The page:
939 trees collapsed in Mumbai this year, but BMC has no idea how to prevent them: Activists | mumbai news | Hindustan Times
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939 trees collapsed in Mumbai this year, but BMC has no idea how to prevent them: Activists

BMC says not much can be done about concretisation and haphazard tree pruning, both of which cause tree collapses, according to environmentalists

mumbai Updated: Dec 09, 2017 14:20 IST
Eeshanpriya MS
Eeshanpriya MS
Hindustan Times
tree collapse,BMC,Mumbai civic body
The 40-foot-tall gulmohar tree that crushed Chembur (East) resident Sharda Ghodeshwar on Thursday.(HT)

A day after Chembur (East) resident Sharda Ghodeshwar, 45, was crushed by a 40-foot-tall gulmohar tree, activists have criticised the Brihanmumbai Municipal Corporation (BMC), saying it has no idea how to prevent tree collapses.

Data from the BMC's disaster management department revealed that 939 trees collapsed this year, killing four. However, civic officials have termed these 'isolated accidents',saying not much can be done about concretisation and haphazard tree pruning — both of which lead to tree collapses, according to environmentalists — as they are a common feature of urban areas.

The civic body's primary investigation revealed that the roots of the tree that fell on Ghodeshwar had decayed. “The BMC does not know why trees are collapsing, so we cannot have a policy-level decision on how to prevent this. The civic body obviously does not want more lives to be lost, but we neither have the technique nor the expertise to determine why so many trees are falling. I have asked my department to submit a report on the cause of Thursday's tree collapse. Then we will see,” said Vijay Singhal, additional municipal commissioner incharge of the garden department.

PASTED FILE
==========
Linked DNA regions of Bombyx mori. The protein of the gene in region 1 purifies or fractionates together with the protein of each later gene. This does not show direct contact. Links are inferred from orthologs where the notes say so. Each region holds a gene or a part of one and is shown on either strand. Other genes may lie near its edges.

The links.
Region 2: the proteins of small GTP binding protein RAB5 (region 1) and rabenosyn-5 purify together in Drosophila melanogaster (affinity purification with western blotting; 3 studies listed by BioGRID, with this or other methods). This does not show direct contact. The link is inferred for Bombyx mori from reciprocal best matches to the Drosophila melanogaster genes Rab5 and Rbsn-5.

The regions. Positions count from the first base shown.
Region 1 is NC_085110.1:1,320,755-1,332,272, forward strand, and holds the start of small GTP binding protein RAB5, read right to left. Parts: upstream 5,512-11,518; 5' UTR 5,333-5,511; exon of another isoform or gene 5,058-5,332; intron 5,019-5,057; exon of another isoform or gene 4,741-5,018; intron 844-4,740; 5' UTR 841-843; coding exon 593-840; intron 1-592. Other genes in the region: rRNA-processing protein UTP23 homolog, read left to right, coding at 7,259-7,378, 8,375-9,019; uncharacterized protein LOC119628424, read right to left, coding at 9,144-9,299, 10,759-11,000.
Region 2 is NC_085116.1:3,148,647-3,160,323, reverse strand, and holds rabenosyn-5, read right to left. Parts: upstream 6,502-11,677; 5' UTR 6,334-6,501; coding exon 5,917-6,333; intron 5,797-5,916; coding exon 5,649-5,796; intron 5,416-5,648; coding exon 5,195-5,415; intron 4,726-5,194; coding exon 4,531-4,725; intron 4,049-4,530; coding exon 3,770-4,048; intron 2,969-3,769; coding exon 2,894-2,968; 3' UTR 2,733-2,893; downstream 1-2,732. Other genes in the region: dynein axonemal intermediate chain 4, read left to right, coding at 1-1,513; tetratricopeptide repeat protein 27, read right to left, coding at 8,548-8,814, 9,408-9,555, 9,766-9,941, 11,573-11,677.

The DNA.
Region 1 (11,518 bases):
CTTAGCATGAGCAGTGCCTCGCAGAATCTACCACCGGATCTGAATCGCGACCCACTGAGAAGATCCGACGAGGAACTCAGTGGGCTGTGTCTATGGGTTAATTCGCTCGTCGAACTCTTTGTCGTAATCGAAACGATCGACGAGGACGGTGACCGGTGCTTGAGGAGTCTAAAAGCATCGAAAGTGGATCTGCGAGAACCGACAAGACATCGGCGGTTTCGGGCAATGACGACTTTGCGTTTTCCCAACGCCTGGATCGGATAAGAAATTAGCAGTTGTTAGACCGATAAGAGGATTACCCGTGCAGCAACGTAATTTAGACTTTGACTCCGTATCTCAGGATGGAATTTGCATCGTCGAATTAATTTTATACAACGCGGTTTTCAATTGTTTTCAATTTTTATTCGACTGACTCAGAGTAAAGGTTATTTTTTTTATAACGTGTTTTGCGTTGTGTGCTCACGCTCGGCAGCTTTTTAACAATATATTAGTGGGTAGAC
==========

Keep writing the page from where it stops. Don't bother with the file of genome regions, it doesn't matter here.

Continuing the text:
However, the BMC has not yet set up an official inquiry to determine the cause of Thursday's tree collapse.

Harshad Kale, assistant commissioner, M West ward, where the tree collapsed, said it appeared to be healthy. “There was no way for garden department officials to determine if its roots had decayed. When the BMC examines a tree, we look at the portion above the ground. We do not have the technology to examine the roots,” he said.

According to Stalin Dayanand, director, NGO Vanashakti, auditing a tree by its visual appearance is a flawed method of determining its health, as it undermines the role played by roots.

Leader of the opposition in the BMC, Ravi Raja, demanded that the civic body appoint one botanist in each ward, who can make an informed judgement on the health of its trees.

First Published: Dec 09, 2017 14:20 IST